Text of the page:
I work at a pool as a lifeguard, lifeguard instructor, Water Saftey Instructor and WSI Trainer. I have been a lifeguard and WSI for 9 years, lifeguard instructor for 4 years, in a lifeguard supervisor position (head lifeguard, lifeguard manager) about 5 years. Last year I was manager of the pool and this year I am not. My manager (lifeguard for 4 summers and no other certifications) and I have many fights and disagreements which makes it hard to discuss things. For instance I told her the vacuum we use to clean the pool was getting jammed with hair, and I can show her how to clean it as she did not know and I figured it last year how to clean it via trial and error.
Today (and the reason for the question) there was an incident at the pool in which a child was hit in the head when coming down the slide and complained about his head hurting. The lifeguard at the bottom of the slide, Guard 4, responded to the child. Guards 2 and 5 both asked about back boarding the child and call EMS. Guards 2, 4, and 5 are all on their first summer guarding. Guard 4 told guard 5 to get the manager. The manager checked the child out and said he was ok.
Based on our lifeguard training and information given from a similar incident last summer, we are to at minimum call EMS. For an injury to the head the child should also have been stabilized. Lifeguard 2, the one who brought this incident to me as I was not there, believes EMS should have been summoned and the child stabilized. I fully agree with this and disagree with the manager's release of the child without being properly checked by EMS.
The correct action in this case was either guard 4 to backboard and instruct someone to summon EMS, or the manager to recognize the need for EMS and overwrite guard 4's decision to not summon EMS or perform stabilization.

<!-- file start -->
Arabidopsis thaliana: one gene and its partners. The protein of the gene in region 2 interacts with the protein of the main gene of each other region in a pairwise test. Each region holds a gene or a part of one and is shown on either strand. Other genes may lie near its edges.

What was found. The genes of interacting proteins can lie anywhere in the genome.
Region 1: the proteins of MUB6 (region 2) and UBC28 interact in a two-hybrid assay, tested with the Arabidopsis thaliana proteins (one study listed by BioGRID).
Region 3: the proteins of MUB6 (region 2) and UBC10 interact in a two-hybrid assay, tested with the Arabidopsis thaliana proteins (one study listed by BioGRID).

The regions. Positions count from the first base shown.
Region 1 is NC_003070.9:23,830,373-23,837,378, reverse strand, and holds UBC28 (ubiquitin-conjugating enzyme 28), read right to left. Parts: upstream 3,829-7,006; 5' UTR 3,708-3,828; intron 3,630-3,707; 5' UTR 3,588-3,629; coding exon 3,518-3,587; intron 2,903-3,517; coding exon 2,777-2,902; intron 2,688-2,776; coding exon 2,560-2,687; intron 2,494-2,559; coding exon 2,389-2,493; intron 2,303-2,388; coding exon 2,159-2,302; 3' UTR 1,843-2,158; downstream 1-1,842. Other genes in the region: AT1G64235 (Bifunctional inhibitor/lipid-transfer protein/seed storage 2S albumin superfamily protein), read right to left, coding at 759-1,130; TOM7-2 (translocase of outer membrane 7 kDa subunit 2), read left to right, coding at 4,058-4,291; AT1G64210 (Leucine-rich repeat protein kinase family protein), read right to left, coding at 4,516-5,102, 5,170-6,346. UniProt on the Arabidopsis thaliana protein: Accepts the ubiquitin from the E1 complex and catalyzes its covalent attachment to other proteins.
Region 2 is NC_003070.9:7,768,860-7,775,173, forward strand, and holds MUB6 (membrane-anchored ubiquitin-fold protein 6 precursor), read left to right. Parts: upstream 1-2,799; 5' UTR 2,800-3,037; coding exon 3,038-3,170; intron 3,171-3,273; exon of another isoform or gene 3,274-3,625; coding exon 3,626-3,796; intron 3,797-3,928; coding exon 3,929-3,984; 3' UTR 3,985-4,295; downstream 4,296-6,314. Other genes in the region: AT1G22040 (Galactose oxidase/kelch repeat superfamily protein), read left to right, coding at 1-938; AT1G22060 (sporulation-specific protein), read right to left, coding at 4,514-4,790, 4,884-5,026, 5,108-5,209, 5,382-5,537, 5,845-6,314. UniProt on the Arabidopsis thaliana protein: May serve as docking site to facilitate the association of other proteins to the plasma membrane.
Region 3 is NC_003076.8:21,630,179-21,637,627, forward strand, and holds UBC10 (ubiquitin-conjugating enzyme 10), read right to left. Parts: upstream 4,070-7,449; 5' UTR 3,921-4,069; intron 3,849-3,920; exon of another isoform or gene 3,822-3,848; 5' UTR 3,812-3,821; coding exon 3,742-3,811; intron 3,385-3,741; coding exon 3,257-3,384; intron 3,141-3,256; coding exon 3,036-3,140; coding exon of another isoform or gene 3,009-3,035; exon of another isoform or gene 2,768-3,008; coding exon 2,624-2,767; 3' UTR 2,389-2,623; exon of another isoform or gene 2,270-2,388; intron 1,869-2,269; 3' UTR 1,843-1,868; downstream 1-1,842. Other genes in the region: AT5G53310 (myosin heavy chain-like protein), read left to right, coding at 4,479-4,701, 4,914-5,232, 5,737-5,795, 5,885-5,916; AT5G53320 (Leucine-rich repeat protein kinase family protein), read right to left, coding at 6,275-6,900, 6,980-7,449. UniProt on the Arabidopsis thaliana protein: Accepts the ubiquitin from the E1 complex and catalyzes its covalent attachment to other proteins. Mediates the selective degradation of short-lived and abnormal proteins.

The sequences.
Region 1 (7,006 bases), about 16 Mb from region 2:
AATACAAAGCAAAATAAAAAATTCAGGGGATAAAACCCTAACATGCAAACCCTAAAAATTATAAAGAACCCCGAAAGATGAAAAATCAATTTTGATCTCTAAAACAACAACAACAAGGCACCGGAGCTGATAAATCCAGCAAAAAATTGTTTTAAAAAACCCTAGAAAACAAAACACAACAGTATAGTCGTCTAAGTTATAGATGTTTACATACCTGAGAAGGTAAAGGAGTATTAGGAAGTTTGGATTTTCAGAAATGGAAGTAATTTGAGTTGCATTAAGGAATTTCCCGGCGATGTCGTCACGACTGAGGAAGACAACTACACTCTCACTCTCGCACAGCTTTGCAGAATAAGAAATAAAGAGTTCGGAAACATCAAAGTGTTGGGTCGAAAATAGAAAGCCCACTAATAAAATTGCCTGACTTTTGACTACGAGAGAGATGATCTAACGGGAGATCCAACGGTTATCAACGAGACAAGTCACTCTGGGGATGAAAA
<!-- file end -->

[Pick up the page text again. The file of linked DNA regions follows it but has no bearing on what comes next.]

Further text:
This incident needs to be address before something similar happens again. I was told by the city council member in charge of the pool and my manager to bring safety concerns for him/her, however the manager has yelled at me for not bringing stuff to her directly.
I wish to get information from all 4 workers involved in the incident, but there is no way to gather information from the manager without receiving aggression, especially since its the manager's action that is the problem. Based on my job title I am not officially in a position to interview the 4 workers to figure out what each one's actions were and why (though I might be since I trained guards 2, 4, and 5, and thus any mis-actions may come back to me as me incorrectly training guard 4), or give recommendations to the manager for next time. The manager has already established multiple times that I am not manager and my years of experience are not needed if I offer (though the manager will happily take it if there is a problem they do not wish to deal themself).
I also have another problem of guard 2 does not want me to use their name as we are a small town that has problems maintaining confidentiality and doesn't want their name attached to disagreeing with the manager over proper action.
What is the best way to approach this incident to make sure for next time something like this happens we act correctly?
I trained guards 2 and 5 this summer and guard 4 last summer, but guard 4 did not have any guarding experience for 9 months after training.